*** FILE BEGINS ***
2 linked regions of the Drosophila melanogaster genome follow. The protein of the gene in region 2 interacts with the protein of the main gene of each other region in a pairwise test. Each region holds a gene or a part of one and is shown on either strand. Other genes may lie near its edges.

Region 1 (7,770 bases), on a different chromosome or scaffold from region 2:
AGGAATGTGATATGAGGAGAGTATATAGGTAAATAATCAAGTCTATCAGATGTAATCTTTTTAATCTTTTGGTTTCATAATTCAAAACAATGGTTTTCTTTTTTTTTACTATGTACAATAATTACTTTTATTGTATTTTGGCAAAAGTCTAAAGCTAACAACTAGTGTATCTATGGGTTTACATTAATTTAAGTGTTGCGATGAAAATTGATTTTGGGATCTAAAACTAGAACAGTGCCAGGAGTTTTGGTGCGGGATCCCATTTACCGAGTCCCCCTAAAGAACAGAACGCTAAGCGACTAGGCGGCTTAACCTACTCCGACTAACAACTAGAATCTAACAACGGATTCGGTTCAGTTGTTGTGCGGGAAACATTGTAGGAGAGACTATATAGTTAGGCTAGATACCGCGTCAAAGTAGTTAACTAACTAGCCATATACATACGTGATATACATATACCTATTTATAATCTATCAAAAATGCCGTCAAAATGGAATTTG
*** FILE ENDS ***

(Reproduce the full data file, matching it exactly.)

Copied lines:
2 linked regions of the Drosophila melanogaster genome follow. The protein of the gene in region 2 interacts with the protein of the main gene of each other region in a pairwise test. Each region holds a gene or a part of one and is shown on either strand. Other genes may lie near its edges.

Region 1 (7,770 bases), on a different chromosome or scaffold from region 2:
AGGAATGTGATATGAGGAGAGTATATAGGTAAATAATCAAGTCTATCAGATGTAATCTTTTTAATCTTTTGGTTTCATAATTCAAAACAATGGTTTTCTTTTTTTTTACTATGTACAATAATTACTTTTATTGTATTTTGGCAAAAGTCTAAAGCTAACAACTAGTGTATCTATGGGTTTACATTAATTTAAGTGTTGCGATGAAAATTGATTTTGGGATCTAAAACTAGAACAGTGCCAGGAGTTTTGGTGCGGGATCCCATTTACCGAGTCCCCCTAAAGAACAGAACGCTAAGCGACTAGGCGGCTTAACCTACTCCGACTAACAACTAGAATCTAACAACGGATTCGGTTCAGTTGTTGTGCGGGAAACATTGTAGGAGAGACTATATAGTTAGGCTAGATACCGCGTCAAAGTAGTTAACTAACTAGCCATATACATACGTGATATACATATACCTATTTATAATCTATCAAAAATGCCGTCAAAATGGAATTTG